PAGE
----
In this blog we will be looking at Party Wall Surveyor fees.
Generally speaking there are two types of fees that Party Wall Surveyors will charge:
A fixed fee, usually quoted in advance by the Party Wall Surveyor.
A fixed fee structure usually only applies for jobs whereby the Party Wall Surveyor is acting on behalf of the building owner.
The Party Wall Surveyor will usually review the drawings, undertake his or her checks and then determine the types of issues that are likely to arise.
The Party Wall Surveyor will then quote his or her fee which will be fixed and based upon the complexity of the job and the likely time that will be spent on the job.
A variable fee structure where the Party Wall fee increases as the Party Wall Surveyor’s time increases.
Once the Party Wall Award has been agreed and all matters in dispute have been resolved, the Party Wall Surveyor will add up his time and then present this fee to the building owner’s surveyor for review and acceptance.
Who agrees the adjoining owner’s Party Wall Surveyor’s Fees?
As part of the building owner’s Party Wall surveyor’s role it is for him or her to determine if the adjoining owner’s surveyor’s fee is reasonable and therefore whether it should be agreed within the Party Wall Award.
The Party Wall etc Act 1996 stipulates that the building owner is only responsible for those ‘reasonable costs’ incurred in making an award.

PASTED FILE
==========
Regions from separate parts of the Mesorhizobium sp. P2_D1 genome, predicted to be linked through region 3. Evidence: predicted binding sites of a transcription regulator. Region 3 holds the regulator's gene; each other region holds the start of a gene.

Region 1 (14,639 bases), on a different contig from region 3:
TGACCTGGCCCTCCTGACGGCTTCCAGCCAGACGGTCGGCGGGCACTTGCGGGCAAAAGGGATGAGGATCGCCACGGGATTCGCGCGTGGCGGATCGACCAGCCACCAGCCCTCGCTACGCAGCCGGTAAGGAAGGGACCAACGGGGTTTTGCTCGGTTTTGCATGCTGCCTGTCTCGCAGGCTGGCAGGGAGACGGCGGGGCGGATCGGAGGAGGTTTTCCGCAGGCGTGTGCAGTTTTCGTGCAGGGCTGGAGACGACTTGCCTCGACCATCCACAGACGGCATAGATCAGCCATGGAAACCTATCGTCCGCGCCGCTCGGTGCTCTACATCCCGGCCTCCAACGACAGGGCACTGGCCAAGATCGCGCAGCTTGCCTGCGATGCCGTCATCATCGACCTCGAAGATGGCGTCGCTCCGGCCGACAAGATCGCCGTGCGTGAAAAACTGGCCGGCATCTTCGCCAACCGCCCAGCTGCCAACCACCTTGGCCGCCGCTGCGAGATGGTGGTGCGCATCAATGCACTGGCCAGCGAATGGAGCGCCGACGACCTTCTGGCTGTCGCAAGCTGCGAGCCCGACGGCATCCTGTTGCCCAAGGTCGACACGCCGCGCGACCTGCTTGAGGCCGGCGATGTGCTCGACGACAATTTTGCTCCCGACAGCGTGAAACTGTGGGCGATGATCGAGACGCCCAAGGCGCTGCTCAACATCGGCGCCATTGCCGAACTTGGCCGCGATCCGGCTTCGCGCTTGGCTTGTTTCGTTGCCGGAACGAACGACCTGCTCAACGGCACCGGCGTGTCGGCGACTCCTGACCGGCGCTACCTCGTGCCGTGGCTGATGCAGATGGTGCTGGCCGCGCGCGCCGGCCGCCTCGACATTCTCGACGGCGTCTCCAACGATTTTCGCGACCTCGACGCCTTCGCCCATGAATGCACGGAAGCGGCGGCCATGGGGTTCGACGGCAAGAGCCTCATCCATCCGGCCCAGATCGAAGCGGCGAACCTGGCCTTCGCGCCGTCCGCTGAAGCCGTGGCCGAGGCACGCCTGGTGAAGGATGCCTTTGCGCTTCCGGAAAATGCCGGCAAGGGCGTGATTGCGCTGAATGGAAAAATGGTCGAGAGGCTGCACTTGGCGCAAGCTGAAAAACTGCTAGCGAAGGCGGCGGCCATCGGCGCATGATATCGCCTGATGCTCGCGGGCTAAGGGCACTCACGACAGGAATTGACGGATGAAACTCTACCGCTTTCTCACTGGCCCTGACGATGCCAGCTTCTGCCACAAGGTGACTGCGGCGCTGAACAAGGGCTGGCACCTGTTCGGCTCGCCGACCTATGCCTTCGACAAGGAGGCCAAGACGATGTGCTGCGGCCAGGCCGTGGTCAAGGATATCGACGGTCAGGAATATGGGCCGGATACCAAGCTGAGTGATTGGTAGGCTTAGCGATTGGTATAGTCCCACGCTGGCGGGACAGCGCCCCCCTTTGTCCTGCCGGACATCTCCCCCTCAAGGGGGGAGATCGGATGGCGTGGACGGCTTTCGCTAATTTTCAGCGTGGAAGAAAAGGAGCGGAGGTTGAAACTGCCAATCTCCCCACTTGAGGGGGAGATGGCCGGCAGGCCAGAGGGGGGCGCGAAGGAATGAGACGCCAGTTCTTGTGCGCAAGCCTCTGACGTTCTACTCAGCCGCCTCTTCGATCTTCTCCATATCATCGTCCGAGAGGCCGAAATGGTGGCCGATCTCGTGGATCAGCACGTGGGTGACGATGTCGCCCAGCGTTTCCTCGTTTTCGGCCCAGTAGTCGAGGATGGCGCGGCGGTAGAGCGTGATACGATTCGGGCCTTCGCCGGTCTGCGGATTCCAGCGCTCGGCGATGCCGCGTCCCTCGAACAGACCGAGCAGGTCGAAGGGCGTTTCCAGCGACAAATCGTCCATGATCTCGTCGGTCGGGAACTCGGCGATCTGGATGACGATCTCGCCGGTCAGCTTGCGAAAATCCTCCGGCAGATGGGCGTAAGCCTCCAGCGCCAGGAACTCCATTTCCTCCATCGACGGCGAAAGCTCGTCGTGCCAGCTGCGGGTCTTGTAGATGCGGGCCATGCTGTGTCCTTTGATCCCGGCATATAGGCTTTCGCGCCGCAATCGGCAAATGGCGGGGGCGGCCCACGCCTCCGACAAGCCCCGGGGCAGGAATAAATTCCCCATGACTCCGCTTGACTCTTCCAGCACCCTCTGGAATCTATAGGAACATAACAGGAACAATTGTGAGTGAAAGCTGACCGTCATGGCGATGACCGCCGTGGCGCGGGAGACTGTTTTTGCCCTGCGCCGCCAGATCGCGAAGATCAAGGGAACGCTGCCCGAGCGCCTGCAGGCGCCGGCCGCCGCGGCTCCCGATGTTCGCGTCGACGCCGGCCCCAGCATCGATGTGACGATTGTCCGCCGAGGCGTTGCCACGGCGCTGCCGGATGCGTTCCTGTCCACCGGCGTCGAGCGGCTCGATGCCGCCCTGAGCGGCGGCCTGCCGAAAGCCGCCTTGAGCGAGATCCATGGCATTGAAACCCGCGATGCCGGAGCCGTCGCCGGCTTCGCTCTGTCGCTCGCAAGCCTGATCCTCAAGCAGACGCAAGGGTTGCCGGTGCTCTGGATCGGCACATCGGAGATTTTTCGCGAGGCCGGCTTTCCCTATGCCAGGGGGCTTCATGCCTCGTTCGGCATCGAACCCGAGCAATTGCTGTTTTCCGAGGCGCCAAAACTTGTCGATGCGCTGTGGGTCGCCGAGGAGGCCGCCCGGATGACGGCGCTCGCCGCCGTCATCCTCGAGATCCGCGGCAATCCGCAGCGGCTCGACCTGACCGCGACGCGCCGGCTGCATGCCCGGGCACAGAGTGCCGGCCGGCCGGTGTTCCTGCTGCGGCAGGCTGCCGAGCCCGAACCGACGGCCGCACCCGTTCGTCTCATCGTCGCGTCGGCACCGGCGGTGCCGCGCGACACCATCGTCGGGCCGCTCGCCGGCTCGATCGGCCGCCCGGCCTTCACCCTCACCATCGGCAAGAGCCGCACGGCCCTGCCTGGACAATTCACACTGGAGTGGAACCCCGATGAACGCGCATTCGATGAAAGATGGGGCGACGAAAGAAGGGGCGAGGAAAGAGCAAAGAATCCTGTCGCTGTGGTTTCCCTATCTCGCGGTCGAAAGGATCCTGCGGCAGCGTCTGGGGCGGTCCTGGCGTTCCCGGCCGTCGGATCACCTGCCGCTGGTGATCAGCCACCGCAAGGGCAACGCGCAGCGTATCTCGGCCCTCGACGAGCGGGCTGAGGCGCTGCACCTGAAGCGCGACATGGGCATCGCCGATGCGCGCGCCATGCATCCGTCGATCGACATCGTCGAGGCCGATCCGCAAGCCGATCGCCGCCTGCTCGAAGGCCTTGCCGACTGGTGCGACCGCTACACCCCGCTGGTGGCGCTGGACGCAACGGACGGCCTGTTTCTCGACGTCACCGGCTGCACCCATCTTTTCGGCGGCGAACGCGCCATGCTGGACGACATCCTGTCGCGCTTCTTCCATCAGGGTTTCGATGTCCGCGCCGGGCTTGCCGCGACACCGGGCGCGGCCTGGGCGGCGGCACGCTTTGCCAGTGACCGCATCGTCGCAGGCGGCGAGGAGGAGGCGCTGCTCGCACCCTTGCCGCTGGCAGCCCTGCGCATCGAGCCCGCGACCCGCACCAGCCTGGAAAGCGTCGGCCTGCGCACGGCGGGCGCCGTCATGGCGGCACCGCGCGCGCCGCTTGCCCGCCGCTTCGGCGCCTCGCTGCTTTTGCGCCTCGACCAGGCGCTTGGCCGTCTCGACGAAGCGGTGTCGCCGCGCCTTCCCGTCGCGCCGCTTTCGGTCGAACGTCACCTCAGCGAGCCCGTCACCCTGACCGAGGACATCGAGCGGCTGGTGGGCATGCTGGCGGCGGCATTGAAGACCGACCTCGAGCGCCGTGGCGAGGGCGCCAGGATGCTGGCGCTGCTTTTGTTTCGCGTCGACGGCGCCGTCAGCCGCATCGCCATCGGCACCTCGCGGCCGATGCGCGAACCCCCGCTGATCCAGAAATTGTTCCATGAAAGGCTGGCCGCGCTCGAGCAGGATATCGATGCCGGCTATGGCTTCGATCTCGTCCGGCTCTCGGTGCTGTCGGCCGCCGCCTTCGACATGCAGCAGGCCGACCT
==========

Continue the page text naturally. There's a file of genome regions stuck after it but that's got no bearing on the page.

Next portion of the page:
Surveyor’s fees tend to be the final point agreed within a Party Wall Award, the reason behind this is that the Party Wall Surveyors are appointed to resolve the ‘dispute’ between the owners.
To discuss fees at any point other than the end would likely delay the progress and agreement of the Party Wall Award.
In the event that the two Party Wall Surveyors are unable to agree the level of the adjoining owner’s Party Wall Surveyor’s fees, the Party Wall etc Act 1996 does have a built in dispute resolution procedure.
This procedure allows one of the two Party Wall Surveyors to refer the dispute to the selected Third Surveyor for his or review and determination.
Although the Party Wall etc Act 1996 intended Third Surveyor referrals to be a straightforward process, in practice it is somewhat different.
Once the matter is referred to the Third Surveyor, he or she will apply his or her hourly rate to the time spent dealing with the matter, however this fee will be payable by the side that looses the appeal.
Therefore before making any referral, the owner and Party Wall Surveyor must consider the potential risk of Third Surveyor referral going against them and therefore the risk of further fees.
Party Wall Surveyor fees are never a straightforward dispute, an experienced Party Wall Surveyor will have tried and tested methods that will ensure his counterpart’s fees are kept to an absolute minimum.